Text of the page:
Physiological characteristics and biological functions of SerpinB3

SerpinB3 (formerly known as squamous cell carcinoma antigen-1 or SCCA1) is a member of the family of serine-protease inhibitors (SERPINS). SerpinB3 and its highly homologous isoform SerpinB4 (formerly known as squamous cell carcinoma antigen-2 or SCCA2) were originally purified from a squamous cell carcinoma of the uterine cervix[9]. They are encoded by two separate genes located on chromosome 18q21.3, which share a high degree of homology (up to 98%). The two encoded glycoproteins have a molecular weight of 45 kDa and are composed by 390 amino acids with up to 92% similar composition[10]. SerpinB3 and SerpinB4 show distinct properties and substrate specificities: the former inhibits papain-like cysteine proteases[11], whereas the latter inhibits both serine and cysteine proteases[12]. The specific function or target depends mainly on the variety of the reactive-site loop (RSL), in which only 7 out of 13 amino acid residues (54%) are identical, and this reactive site is involved in the interaction with the protease, its recognition, and cleavage, resulting in its inhibition[13]. SERPINB3/B4 are localized predominantly in the cytosol, however, they have also been detected in other subcellular compartments including lysosomes, mitochondria, the nucleus, and may function extracellularly[10]. The localization of SerpinB3/B4 in the nucleus probably depends on physiological state of the cell. While these isoforms are detectable only in the cytoplasm at basal state in cell lines, they have been found in the nucleus in response to UV irradiation. In addition, in clinical samples, nuclear localization of SerpinB3/B4 has been commonly reported in various types of cancers, in psoriasis and in idiopathic pulmonary fibrosis[10].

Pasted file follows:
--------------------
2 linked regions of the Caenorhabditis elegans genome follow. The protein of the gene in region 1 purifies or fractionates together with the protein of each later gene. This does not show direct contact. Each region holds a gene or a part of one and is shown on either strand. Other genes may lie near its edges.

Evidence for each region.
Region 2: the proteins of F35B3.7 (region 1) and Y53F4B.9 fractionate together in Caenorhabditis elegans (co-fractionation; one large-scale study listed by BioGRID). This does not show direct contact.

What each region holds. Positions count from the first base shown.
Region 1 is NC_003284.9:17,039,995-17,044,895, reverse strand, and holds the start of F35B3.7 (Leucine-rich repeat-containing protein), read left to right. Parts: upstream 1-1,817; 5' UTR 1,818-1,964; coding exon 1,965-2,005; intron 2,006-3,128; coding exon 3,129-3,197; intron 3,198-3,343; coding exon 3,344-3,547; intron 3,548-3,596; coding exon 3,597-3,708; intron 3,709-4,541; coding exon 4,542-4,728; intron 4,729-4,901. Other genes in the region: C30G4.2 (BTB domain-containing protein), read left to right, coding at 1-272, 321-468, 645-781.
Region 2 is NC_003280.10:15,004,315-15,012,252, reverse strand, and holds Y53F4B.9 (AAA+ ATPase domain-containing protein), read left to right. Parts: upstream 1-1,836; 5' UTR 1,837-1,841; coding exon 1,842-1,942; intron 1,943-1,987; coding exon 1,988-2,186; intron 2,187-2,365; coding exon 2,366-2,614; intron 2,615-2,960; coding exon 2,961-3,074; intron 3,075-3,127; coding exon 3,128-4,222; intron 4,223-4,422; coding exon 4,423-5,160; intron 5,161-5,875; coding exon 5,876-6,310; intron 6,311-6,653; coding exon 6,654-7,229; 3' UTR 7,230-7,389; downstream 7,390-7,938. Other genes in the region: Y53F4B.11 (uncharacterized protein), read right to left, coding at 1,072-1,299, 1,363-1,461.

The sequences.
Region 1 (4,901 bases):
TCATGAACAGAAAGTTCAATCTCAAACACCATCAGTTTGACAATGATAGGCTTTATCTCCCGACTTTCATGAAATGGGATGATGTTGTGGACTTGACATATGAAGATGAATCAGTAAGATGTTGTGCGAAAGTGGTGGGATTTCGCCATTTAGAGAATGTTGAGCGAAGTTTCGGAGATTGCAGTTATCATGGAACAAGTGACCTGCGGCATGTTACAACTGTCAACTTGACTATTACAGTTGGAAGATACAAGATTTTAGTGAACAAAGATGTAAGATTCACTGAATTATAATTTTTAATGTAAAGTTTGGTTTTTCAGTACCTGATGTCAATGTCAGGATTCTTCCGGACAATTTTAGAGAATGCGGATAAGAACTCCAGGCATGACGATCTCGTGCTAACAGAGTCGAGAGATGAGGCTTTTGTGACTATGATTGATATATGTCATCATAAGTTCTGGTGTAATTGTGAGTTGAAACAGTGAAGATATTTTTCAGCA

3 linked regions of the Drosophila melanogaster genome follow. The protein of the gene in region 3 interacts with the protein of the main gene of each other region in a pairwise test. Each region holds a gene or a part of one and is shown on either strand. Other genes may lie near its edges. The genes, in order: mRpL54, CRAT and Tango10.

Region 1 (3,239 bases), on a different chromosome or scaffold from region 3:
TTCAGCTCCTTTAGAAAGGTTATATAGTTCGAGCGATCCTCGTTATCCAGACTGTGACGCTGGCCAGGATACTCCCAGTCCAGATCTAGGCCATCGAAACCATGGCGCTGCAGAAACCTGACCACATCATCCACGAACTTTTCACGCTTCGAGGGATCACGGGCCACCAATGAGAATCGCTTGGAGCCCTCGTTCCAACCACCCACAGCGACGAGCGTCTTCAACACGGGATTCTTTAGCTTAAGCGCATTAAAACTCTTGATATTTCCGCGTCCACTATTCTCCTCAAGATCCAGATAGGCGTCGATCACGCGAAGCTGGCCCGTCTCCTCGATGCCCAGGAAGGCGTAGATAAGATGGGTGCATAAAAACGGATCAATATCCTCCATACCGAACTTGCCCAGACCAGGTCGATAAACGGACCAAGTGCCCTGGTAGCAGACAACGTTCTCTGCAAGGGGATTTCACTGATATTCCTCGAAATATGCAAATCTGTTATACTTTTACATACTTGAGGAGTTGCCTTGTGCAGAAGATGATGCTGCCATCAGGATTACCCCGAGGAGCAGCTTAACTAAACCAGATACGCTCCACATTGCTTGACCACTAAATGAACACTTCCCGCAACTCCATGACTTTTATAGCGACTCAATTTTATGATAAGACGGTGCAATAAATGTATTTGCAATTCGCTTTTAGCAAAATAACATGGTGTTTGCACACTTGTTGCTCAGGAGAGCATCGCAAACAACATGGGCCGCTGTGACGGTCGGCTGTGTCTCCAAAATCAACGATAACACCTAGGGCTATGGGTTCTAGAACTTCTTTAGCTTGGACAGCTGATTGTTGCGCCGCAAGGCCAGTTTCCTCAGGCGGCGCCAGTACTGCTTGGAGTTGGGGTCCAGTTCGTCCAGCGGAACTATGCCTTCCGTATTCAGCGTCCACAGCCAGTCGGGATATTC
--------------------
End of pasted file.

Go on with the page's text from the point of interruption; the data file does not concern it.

Regarding their tissue expression, SerpinB3/B4 are physiologically expressed in the basal and parabasal layers of normal squamous epithelium[14], and they are overexpressed in neoplastic cells of epithelial origin[15,16]. These proteins are frequently co-expressed in other organs, such as bladder, uterus, esophagus, lung, prostate, testis, thymus, and trachea, but the biological significance of SerpinB3/B4 in normal tissue development and function remains largely unknown[10].

SerpinB3 and primary liver cancer

Pro-oncogenic potential of SerpinB3

In recent years several data revealed new biological properties of SerpinB3 in the field of liver carcinogenesis [Figure 1]. The mechanisms that could lead to a dysregulation of SerpinB3 during hepatocarcinogenesis are still largely unknown. Initial studies indicate that this molecule can be upregulated by inflammatory cytokines, namely tumor necrosis factor-alpha, as anti-apoptotic cell death response[17]. A novel mechanism involves a selective binding of HIF-2α to SERPINB3 promoter[18], induced by hypoxic and oxidative stress conditions, like iron overload[18,19]. Somatic mutations affecting SerpinB3 repressor(s) cannot be excluded, however, further studies are required to explore this hypothesis.

Pro-oncogenic role of SerpinB3 in hepatocellular carcinoma

Figure 1. Schematic rapresentation of factors involved in SerpinB3 induction and its pro-oncogenic properties described in the literature

Anti-apoptotic properties

Initial studies indicate that SerpinB3 has an anti-apoptotic effect, since in cancer cells it was found to confer resistance to drug-induced apoptosis by inhibiting lysosomal cathepsin proteases[20] and consequent inhibition of the release of mitochondrial cytochrome c.